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331 BSS Business Analysis (Project) Module leader: Mr. Chris Dunn Module tutor: Mrs.

Tina Bass

What are the different ways to motivate staff?


Nelly Maccario - BA International Business Year 3 Coventry University: Faculty of Business, Environment and Society August 24, 2012

Academic year : 2011/2012

What are the different ways to motivate staff?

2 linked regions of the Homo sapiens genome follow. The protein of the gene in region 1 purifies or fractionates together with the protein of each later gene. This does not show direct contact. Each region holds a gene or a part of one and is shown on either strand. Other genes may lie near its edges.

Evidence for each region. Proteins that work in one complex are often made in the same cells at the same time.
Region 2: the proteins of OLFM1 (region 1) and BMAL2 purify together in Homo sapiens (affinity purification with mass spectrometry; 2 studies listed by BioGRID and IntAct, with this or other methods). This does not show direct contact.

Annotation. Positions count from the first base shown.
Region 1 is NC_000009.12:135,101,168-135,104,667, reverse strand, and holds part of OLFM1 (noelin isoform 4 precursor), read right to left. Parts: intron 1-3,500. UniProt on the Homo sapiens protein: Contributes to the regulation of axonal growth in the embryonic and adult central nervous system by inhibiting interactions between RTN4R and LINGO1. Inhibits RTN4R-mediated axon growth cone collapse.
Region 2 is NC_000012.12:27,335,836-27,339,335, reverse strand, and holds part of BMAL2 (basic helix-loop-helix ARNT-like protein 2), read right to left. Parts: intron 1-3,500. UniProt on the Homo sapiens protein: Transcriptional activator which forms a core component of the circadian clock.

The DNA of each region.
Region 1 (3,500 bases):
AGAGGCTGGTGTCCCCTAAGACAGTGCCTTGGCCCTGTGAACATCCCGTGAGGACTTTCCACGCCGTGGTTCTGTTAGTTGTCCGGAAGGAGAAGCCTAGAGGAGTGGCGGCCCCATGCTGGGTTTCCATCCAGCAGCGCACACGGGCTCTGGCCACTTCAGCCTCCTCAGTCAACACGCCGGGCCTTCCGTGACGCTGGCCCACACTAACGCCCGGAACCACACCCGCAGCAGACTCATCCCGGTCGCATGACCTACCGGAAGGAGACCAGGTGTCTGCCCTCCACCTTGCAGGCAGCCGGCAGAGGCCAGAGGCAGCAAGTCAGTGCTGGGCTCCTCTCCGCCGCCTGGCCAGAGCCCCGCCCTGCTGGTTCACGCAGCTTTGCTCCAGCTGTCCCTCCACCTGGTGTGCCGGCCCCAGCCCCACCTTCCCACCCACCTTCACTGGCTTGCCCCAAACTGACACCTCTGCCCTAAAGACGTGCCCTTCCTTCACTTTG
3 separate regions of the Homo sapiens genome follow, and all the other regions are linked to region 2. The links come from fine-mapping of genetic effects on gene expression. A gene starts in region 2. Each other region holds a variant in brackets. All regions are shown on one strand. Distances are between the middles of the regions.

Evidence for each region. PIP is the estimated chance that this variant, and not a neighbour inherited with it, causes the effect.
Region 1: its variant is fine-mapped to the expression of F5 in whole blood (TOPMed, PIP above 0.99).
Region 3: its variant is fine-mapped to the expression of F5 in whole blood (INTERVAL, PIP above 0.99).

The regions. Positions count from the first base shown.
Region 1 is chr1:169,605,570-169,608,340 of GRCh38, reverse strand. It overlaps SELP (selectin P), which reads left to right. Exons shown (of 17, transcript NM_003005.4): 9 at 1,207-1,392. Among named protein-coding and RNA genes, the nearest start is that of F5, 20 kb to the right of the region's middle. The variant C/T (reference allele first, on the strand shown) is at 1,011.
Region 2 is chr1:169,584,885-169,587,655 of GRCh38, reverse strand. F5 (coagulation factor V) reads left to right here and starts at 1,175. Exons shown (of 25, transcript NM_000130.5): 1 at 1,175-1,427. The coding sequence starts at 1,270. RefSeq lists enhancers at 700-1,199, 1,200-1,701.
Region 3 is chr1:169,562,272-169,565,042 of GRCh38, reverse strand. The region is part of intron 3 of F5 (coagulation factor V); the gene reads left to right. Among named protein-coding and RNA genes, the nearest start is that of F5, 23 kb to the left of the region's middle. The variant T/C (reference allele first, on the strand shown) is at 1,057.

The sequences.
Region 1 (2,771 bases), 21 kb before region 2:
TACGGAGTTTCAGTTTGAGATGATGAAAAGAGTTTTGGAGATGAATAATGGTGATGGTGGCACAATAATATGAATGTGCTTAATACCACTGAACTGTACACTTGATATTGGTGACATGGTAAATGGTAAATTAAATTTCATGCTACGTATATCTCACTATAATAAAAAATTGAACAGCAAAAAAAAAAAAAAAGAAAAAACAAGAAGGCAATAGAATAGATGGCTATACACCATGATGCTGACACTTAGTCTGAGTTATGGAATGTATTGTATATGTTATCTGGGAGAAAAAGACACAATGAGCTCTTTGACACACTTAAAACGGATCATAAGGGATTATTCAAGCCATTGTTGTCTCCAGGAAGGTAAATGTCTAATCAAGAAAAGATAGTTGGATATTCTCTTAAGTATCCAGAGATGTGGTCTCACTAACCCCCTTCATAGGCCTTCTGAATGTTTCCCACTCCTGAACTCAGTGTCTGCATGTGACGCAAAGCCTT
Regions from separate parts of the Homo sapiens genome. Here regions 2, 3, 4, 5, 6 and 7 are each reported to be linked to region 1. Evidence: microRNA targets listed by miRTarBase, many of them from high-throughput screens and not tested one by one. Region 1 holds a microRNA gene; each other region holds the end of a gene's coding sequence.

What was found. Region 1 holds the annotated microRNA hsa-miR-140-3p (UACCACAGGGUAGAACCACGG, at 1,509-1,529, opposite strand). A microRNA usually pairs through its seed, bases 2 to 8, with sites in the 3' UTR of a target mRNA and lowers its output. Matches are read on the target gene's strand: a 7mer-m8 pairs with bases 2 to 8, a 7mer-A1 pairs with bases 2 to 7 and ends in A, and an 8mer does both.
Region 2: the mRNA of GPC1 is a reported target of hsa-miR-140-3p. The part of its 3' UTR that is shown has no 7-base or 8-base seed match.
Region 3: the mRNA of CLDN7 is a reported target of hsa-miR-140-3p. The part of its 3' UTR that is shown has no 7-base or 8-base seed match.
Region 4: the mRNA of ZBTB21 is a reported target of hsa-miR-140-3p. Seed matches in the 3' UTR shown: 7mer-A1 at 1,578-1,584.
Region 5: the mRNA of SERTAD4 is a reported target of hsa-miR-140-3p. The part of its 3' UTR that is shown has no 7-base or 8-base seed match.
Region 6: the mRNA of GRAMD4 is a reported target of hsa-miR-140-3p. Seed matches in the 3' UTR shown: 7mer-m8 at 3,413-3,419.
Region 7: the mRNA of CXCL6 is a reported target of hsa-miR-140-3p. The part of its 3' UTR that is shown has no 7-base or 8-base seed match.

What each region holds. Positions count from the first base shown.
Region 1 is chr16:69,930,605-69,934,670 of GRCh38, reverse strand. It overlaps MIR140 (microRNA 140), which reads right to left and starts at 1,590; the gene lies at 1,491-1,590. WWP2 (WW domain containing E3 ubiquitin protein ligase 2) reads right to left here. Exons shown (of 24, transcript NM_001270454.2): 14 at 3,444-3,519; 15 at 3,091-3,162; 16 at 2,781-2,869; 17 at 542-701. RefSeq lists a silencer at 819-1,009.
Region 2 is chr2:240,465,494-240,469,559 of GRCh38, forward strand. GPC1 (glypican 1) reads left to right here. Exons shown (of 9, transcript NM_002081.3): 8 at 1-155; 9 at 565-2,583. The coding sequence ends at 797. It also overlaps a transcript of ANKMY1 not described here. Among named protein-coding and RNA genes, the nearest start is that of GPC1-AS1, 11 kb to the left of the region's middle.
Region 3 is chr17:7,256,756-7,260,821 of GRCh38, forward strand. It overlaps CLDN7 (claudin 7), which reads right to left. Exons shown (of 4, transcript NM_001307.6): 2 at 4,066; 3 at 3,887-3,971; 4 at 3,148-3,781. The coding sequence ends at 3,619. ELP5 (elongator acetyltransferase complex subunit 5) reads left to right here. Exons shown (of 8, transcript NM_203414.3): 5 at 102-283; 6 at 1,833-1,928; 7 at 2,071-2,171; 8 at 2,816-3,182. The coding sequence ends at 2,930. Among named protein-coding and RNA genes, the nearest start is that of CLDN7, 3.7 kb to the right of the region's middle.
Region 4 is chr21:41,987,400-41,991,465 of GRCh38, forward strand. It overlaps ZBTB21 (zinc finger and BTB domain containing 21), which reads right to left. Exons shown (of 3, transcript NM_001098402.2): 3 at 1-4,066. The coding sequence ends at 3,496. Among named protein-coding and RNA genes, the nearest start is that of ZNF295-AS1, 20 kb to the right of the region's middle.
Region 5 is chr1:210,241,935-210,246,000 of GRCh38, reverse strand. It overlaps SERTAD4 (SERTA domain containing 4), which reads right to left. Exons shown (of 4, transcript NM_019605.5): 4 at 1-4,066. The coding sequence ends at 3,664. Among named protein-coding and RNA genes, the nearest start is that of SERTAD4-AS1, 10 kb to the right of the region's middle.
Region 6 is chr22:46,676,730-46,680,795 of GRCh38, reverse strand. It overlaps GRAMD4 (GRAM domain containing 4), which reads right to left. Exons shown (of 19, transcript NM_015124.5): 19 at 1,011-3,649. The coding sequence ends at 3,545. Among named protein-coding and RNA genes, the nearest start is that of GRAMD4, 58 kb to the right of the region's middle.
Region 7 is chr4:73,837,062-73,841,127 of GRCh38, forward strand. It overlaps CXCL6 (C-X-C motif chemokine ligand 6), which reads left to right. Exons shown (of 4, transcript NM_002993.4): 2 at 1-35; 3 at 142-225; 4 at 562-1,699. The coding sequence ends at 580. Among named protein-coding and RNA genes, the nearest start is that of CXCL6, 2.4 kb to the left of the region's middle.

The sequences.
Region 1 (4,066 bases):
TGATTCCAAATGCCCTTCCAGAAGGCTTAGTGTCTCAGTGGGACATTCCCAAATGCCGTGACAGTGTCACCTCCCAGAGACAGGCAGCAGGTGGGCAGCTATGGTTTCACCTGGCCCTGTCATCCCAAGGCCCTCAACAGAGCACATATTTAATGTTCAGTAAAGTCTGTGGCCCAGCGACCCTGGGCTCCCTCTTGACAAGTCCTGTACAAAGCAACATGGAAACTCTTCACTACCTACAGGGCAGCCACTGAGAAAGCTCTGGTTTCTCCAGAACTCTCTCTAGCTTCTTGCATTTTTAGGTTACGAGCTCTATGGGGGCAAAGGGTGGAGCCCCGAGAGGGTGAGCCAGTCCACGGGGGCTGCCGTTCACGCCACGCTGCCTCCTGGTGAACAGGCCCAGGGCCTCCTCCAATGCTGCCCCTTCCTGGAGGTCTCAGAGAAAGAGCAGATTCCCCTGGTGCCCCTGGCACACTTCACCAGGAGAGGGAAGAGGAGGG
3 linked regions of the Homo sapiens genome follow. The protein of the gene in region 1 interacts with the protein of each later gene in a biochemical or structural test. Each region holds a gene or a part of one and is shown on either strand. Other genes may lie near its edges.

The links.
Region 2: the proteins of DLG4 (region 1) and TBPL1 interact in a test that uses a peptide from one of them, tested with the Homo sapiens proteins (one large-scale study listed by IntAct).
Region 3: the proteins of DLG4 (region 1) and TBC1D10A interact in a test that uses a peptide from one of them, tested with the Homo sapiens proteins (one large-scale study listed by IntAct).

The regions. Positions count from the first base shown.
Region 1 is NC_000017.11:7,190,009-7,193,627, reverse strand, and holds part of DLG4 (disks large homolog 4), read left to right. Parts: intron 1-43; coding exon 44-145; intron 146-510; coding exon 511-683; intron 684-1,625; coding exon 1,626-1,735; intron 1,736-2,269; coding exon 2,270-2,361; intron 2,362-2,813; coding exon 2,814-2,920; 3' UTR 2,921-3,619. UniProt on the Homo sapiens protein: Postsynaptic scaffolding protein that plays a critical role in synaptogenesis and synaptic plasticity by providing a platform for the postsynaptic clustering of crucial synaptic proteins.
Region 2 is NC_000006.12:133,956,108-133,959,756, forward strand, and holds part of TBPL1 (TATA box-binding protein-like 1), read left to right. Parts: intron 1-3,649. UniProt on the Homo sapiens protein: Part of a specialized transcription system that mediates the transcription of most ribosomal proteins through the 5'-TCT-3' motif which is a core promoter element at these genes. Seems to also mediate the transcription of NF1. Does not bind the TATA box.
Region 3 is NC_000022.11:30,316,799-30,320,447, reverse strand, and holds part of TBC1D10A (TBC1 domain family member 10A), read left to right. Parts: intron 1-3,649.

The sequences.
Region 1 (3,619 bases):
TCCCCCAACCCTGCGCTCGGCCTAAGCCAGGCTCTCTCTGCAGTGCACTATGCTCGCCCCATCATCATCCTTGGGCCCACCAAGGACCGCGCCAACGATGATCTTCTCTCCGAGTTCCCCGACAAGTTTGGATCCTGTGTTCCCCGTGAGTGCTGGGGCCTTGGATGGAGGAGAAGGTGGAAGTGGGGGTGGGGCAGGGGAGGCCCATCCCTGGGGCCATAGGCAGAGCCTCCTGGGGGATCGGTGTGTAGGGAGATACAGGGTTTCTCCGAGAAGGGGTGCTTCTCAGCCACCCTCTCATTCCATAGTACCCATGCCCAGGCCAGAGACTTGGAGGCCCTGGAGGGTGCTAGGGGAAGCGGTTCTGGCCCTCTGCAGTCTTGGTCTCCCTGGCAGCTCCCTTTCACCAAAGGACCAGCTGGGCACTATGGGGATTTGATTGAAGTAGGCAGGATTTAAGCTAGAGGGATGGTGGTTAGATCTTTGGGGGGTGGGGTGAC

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Abstract ........................................................................................................................................... 4 Chapter 1 - Introduction .................................................................................................................. 5 Chapter 2 Literature Review ........................................................................................................ 9 A. B. C. 1) 2) 3) 4) 5) D. E. F. G. H. I. J. Scientific Management (Taylor, 1880) ................................................................... 9 Human relations (Mayo, 1940) ............................................................................. 11 Maslow's Hierarchy of Needs (Maslow, 1940)..................................................... 11 Physiological needs ........................................................................................... 12 The need for safety and security ....................................................................... 12 The need for belongingness and love................................................................ 12 The need for esteem .......................................................................................... 13 The need for self-actualization.......................................................................... 13 Herzberg's two-factor theory (Herzberg, 1971) .................................................... 16 Theories X and Y of MacGregor (MacGregor, 1960) .......................................... 17 The theory of need for achievement (McClelland, 1961) ..................................... 18 Expectancy theory or EIV theory (Vroom, 1964)................................................. 19 Theory of knowledge of results (Hackman & Oldham, 1976) ............................. 20 Motivating Language Theory (Sullivan, 1988)..................................................... 21 Internal motivation and external motivation (Deci, 1975) .................................... 22